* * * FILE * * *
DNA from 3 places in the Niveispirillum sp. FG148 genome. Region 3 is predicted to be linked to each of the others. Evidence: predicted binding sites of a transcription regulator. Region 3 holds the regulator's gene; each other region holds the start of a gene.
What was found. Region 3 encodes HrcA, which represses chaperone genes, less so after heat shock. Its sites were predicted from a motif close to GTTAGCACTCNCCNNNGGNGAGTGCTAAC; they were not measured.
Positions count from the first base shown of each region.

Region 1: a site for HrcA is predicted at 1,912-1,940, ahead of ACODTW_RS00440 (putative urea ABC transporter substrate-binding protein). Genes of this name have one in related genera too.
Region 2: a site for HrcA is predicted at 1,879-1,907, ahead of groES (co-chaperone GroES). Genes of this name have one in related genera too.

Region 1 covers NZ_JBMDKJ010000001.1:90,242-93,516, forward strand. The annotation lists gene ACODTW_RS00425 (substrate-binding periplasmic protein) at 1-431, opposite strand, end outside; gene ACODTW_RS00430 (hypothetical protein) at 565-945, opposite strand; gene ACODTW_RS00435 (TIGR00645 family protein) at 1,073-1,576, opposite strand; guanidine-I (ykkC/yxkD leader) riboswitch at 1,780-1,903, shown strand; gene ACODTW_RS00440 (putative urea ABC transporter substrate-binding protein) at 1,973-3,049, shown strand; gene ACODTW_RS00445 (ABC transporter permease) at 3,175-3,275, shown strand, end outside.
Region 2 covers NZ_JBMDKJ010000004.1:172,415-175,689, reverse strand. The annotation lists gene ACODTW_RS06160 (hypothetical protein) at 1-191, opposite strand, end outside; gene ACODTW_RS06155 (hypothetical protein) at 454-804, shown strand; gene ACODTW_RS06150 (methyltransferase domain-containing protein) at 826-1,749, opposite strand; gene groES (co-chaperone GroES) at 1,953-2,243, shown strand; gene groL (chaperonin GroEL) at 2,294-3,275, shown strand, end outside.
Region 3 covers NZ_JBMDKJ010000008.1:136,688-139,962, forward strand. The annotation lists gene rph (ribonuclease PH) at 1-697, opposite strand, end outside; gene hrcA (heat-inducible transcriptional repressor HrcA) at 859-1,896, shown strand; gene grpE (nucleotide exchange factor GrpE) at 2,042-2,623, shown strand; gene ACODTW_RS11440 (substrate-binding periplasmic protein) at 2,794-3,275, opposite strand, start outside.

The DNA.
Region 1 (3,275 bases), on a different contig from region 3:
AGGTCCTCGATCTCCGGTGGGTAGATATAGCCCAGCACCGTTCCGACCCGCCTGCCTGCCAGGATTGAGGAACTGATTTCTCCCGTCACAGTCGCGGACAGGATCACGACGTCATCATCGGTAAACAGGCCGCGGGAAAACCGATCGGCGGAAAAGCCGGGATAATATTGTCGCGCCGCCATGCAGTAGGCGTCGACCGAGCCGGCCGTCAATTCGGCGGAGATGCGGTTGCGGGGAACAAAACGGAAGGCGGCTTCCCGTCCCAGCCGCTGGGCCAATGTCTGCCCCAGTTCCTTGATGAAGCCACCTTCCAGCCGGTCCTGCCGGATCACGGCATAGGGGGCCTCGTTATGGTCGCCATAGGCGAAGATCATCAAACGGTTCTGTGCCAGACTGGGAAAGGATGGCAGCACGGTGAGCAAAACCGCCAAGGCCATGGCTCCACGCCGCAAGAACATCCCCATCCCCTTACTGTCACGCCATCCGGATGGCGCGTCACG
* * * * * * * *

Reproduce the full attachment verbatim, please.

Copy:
DNA from 3 places in the Niveispirillum sp. FG148 genome. Region 3 is predicted to be linked to each of the others. Evidence: predicted binding sites of a transcription regulator. Region 3 holds the regulator's gene; each other region holds the start of a gene.
What was found. Region 3 encodes HrcA, which represses chaperone genes, less so after heat shock. Its sites were predicted from a motif close to GTTAGCACTCNCCNNNGGNGAGTGCTAAC; they were not measured.
Positions count from the first base shown of each region.

Region 1: a site for HrcA is predicted at 1,912-1,940, ahead of ACODTW_RS00440 (putative urea ABC transporter substrate-binding protein). Genes of this name have one in related genera too.
Region 2: a site for HrcA is predicted at 1,879-1,907, ahead of groES (co-chaperone GroES). Genes of this name have one in related genera too.

Region 1 covers NZ_JBMDKJ010000001.1:90,242-93,516, forward strand. The annotation lists gene ACODTW_RS00425 (substrate-binding periplasmic protein) at 1-431, opposite strand, end outside; gene ACODTW_RS00430 (hypothetical protein) at 565-945, opposite strand; gene ACODTW_RS00435 (TIGR00645 family protein) at 1,073-1,576, opposite strand; guanidine-I (ykkC/yxkD leader) riboswitch at 1,780-1,903, shown strand; gene ACODTW_RS00440 (putative urea ABC transporter substrate-binding protein) at 1,973-3,049, shown strand; gene ACODTW_RS00445 (ABC transporter permease) at 3,175-3,275, shown strand, end outside.
Region 2 covers NZ_JBMDKJ010000004.1:172,415-175,689, reverse strand. The annotation lists gene ACODTW_RS06160 (hypothetical protein) at 1-191, opposite strand, end outside; gene ACODTW_RS06155 (hypothetical protein) at 454-804, shown strand; gene ACODTW_RS06150 (methyltransferase domain-containing protein) at 826-1,749, opposite strand; gene groES (co-chaperone GroES) at 1,953-2,243, shown strand; gene groL (chaperonin GroEL) at 2,294-3,275, shown strand, end outside.
Region 3 covers NZ_JBMDKJ010000008.1:136,688-139,962, forward strand. The annotation lists gene rph (ribonuclease PH) at 1-697, opposite strand, end outside; gene hrcA (heat-inducible transcriptional repressor HrcA) at 859-1,896, shown strand; gene grpE (nucleotide exchange factor GrpE) at 2,042-2,623, shown strand; gene ACODTW_RS11440 (substrate-binding periplasmic protein) at 2,794-3,275, opposite strand, start outside.

The DNA.
Region 1 (3,275 bases), on a different contig from region 3:
AGGTCCTCGATCTCCGGTGGGTAGATATAGCCCAGCACCGTTCCGACCCGCCTGCCTGCCAGGATTGAGGAACTGATTTCTCCCGTCACAGTCGCGGACAGGATCACGACGTCATCATCGGTAAACAGGCCGCGGGAAAACCGATCGGCGGAAAAGCCGGGATAATATTGTCGCGCCGCCATGCAGTAGGCGTCGACCGAGCCGGCCGTCAATTCGGCGGAGATGCGGTTGCGGGGAACAAAACGGAAGGCGGCTTCCCGTCCCAGCCGCTGGGCCAATGTCTGCCCCAGTTCCTTGATGAAGCCACCTTCCAGCCGGTCCTGCCGGATCACGGCATAGGGGGCCTCGTTATGGTCGCCATAGGCGAAGATCATCAAACGGTTCTGTGCCAGACTGGGAAAGGATGGCAGCACGGTGAGCAAAACCGCCAAGGCCATGGCTCCACGCCGCAAGAACATCCCCATCCCCTTACTGTCACGCCATCCGGATGGCGCGTCACG